ANTANANARIVO (Reuters) - Madagascar’s prime minister and his government resigned Thursday, in line with a road map proposed by international mediators to end a two-year political crisis on the Indian Ocean island.
Eight out of 11 political groups in Madagascar initialed the plan backed by the Southern African Development Community (SADC) Wednesday. It calls for a new prime minister to be appointed, based on proposals from the political parties.
“The prime minister and the government he ran have presented their resignations to me,” President Andry Rajoelina told reporters. “I have accepted the resignation of the government.”
“I am calling on all political actors to propose the names of people they consider capable of becoming prime minister and running a government to move toward elections,” he said.
The new road map allows Rajoelina to remain in office until free and fair elections are held, and to appoint a prime minister proposed by the parties. Parliament and the electoral commission will expand to become more inclusive.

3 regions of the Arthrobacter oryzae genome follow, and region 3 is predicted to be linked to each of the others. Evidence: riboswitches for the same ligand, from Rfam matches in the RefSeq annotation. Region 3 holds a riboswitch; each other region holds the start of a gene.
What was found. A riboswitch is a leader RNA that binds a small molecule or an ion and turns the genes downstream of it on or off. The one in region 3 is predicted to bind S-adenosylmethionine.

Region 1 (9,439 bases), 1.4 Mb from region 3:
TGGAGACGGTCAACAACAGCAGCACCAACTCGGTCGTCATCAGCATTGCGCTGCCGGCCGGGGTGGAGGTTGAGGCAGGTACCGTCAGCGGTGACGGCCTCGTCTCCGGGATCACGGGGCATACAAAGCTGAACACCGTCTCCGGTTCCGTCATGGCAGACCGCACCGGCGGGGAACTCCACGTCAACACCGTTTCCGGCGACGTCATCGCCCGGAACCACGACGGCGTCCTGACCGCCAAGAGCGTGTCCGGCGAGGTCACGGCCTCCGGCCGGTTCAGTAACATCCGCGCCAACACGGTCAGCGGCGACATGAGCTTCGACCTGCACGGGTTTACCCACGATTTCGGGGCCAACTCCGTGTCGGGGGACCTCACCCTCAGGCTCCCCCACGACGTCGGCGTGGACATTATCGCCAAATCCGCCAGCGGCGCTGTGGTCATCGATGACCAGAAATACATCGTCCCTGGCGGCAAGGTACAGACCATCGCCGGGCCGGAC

“We will know the name of the prime minister at the start of next week at the latest. The person will then form a government,” Rajoelina, Africa’s youngest president, said.
Madagascar plunged into crisis in 2009. Weeks of often violent protests drove former President Marc Ravalomanana into exile in South Africa and Rajoelina took over.
“He is acting unilaterally,” Ravolamanana said in a statement. “Rajoelina is running ahead of himself and it does not help to try and railroad us.”
Rajoelina’s power grab was branded a coup abroad, several Western nations froze aid and the African Union eventually slapped sanctions on the president and his allies, all but isolating the world’s fourth largest island diplomatically.
The SADC had long called for Rajoelina to step down so Ravalomanana could return to power, but the bloc shifted its stance significantly earlier this year by recommending Rajoelina be recognized as interim president until elections.
The road map does not set a date for presidential elections. Instead, it says an independent electoral commission and United Nations representatives will agree a date based on evaluations of how soon a credible vote can be held.
Writing by David Clarke; editing by Tim Pearce